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E -Stufe 12 - Arbeit Nr. 8

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Agatha Christie
 

Agatha Christie (1890 - 1976)

 



Yes, now the moment has come and we are really off. We drive off for Victoria, Dear Victoria - gateway to the world beyond England - how I love your
continental platform. And how I love trains, anyway! Snuffing up the sulphurous smell ecstatically so different from the faint aloof, distantly oily smell of a
boat, which always depresses my spirits with its prophecy of nauseous days to come. But a train - a big snorting, hurrying, companionable train, with its
big puffing engine, sending up clouds of steam, and seeming to say impatiently : "I've got to be off, I've got to be off, I've got to be off!" - is a friend! It
shares your mood, for you, too, are saying : I'm going to be off, I'm going, I'm going, I'm going [...]"
By the door of our Pullman, friends are waiting to see us off. The usual conversations take place. Famous last words pour from my lips - instructions about
dogs, about children, about forwarding letters, about sending out books, about forgotten items, 'and I think you'll find it on the piano, but it may be on the
bathroom shelf. All the things that have been said before, and do not in the least need saying again! Max is surrounded by his relations, I by mine. My
sister says tearfully that she has a feeling that she will never see me again. I am not very much impressed, because she has felt this every time I go to the
East. And what, she asks, is she to do if Rosalind gets appendicitis? There seems no reason why my fourteen-year-old daughter should get appendicitis,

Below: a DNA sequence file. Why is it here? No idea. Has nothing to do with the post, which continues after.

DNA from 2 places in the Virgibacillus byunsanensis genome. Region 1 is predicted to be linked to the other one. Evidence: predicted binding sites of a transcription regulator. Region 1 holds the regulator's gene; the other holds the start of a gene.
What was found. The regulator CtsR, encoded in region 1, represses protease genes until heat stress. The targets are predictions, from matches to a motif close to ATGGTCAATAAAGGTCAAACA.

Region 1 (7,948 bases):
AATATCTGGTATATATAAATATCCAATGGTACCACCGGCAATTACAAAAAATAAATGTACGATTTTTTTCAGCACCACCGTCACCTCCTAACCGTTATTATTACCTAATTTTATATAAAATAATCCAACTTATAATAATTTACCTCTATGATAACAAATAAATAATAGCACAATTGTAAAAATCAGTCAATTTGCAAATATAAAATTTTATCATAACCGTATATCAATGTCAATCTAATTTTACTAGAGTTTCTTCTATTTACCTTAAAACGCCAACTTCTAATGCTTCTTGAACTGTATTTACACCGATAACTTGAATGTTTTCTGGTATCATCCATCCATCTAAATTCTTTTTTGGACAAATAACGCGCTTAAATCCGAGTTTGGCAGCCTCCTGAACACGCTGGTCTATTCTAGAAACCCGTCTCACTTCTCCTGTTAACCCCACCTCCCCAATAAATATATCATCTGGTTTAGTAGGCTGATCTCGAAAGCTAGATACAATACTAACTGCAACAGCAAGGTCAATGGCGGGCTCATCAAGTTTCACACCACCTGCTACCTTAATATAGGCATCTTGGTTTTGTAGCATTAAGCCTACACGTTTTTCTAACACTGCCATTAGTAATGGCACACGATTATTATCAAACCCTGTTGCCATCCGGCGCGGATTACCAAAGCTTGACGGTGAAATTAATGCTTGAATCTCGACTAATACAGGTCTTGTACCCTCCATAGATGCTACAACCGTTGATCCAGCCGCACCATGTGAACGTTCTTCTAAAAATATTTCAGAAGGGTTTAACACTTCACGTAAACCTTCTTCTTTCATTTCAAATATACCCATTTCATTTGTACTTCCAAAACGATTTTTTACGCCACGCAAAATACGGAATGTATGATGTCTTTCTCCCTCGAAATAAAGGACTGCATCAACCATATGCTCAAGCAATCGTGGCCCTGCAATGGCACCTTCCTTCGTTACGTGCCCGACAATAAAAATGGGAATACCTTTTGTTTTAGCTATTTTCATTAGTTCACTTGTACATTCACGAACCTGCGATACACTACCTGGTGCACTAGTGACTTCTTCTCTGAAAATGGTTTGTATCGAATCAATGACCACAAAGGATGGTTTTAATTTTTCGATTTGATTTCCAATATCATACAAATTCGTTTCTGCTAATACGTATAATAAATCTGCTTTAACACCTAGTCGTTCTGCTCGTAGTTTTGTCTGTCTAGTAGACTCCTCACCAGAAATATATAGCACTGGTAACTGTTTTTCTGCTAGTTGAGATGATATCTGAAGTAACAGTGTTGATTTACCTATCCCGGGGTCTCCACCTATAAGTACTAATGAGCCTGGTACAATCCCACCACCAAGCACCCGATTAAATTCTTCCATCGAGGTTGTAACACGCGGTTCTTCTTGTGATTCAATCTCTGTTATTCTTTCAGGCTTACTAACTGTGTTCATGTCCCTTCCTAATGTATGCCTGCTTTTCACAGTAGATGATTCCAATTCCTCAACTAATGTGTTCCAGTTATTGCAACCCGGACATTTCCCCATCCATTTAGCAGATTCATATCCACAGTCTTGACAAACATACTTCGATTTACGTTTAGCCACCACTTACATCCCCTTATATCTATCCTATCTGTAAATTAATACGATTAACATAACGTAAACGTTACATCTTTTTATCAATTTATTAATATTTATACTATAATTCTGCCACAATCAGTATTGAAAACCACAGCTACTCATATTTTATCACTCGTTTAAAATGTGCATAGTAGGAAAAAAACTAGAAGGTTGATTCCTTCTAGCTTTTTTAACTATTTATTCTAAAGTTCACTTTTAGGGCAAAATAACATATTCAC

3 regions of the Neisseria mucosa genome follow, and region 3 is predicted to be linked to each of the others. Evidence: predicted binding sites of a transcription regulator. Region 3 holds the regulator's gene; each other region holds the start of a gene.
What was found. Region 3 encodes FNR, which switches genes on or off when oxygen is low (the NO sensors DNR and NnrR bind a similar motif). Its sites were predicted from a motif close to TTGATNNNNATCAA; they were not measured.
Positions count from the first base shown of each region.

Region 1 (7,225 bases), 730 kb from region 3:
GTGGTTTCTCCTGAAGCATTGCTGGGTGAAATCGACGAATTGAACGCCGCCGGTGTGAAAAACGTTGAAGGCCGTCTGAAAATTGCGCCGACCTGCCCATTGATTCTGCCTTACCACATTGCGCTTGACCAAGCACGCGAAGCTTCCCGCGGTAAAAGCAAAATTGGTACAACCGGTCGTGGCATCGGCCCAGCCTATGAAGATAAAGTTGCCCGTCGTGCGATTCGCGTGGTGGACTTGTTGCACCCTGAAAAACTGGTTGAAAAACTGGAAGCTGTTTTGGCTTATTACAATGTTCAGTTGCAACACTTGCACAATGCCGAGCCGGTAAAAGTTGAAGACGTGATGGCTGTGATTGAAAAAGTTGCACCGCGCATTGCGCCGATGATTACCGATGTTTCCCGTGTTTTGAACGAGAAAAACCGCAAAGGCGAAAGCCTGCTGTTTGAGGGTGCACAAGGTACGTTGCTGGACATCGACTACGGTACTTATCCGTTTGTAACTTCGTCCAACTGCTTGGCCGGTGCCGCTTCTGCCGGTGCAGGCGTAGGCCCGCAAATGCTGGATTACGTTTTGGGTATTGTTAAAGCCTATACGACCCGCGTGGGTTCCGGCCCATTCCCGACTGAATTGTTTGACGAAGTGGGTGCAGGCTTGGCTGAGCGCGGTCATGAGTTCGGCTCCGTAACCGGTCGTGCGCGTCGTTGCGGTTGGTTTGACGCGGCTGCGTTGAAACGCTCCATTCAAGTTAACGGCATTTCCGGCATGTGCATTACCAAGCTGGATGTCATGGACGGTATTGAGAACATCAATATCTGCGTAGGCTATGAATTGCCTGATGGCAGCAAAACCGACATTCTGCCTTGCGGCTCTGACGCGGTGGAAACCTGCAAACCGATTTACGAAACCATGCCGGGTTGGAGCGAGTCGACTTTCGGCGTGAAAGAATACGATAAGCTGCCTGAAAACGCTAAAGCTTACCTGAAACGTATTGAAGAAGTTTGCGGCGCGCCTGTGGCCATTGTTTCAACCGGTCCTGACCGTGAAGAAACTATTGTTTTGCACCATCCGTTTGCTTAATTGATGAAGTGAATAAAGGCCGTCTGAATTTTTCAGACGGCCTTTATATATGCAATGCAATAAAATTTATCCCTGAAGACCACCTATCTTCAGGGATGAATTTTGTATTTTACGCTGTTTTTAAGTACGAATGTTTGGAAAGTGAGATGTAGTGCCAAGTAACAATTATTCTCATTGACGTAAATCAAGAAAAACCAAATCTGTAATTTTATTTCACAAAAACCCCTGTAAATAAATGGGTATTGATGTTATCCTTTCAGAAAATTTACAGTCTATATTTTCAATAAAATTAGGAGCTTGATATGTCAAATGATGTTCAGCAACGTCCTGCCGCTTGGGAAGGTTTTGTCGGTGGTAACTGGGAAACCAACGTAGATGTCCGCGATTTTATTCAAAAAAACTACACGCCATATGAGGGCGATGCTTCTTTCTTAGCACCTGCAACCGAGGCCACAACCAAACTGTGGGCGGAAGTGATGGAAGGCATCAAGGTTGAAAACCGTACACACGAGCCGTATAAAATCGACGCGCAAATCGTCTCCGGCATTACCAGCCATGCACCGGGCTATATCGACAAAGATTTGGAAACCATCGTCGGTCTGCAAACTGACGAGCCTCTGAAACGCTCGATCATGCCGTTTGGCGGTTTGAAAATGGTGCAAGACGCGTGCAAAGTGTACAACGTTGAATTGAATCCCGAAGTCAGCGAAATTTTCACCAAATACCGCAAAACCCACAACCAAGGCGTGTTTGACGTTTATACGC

and all I can think of to reply is: "Don't operate on her yourself!" For my sister has a great reputation for hasty action with her scissors, attacking
impartially boils, haircutting and dressmaking - usually, I must admit, with great success.
Max and I exchange relations, and my dear mother-in-law urges me to take great care of myself, implying that I am nobly going into great personal
danger.
Whistles blow, and I have a last few frenzied words with my friend and secretary. Will she do all the things I have left undone, and upbraid suitably the
Laundry and the Cleaners and give a good refe rence to the cook and send off those books I couldn't pack, and get back my umbrella from Scotland Yard,
and write appropriately to the clergy-man who has discovere d forty-three grammatical errors in my last book, and go through the seed-list for the garden
and cross off vegetable marrows and parsnips?
Yes, she will do all those things, and if any crisis occurs in the Home or in the Literary World she will cable me. It doesn't matter, I say. She has a power
of attorney. She can do anything she likes. She looks rather alarmed and says she shall be most careful.
Another whistle! I say good-bye to my sister, and say wildly that I, too, feel I shall never see her again, and perhaps Rosalind will get appendicitis.
Nonsense, says my sister; why should she? We climb into the Pullman, the train grunts and starts - we are OFF. For about forty-five seconds I feel terrible,
and then as Victoria Station is left be hind, exultation springs once more. We have begun the lovely, exciting journey to Syria.


(about 565 words)

from: Agatha Christie, Come tell me how you live, 1946




Assignments


1. Find a suitable heading for the extract.
2. Find as much information as possible about the narrator.
3. Who does "we" refer to?
4. What other characters are present in the scene or just mentioned?
5. Where are they all meeting? Quote three expressions to justify your answer.
6. Pick out three elements which reveal the narrator's feelings about trains?
7. Explain some of the stylistic devices used in the extract? What is their use?
8. What is the tone of the passage?
9. Imagine you are at the airport: report the conversation you have with your friends and parents, just before you leave on a round-the-world trip.
10. People travel more and more these days. Does travelling necessarily imply going to a far-off country? Justify your opinion.

 
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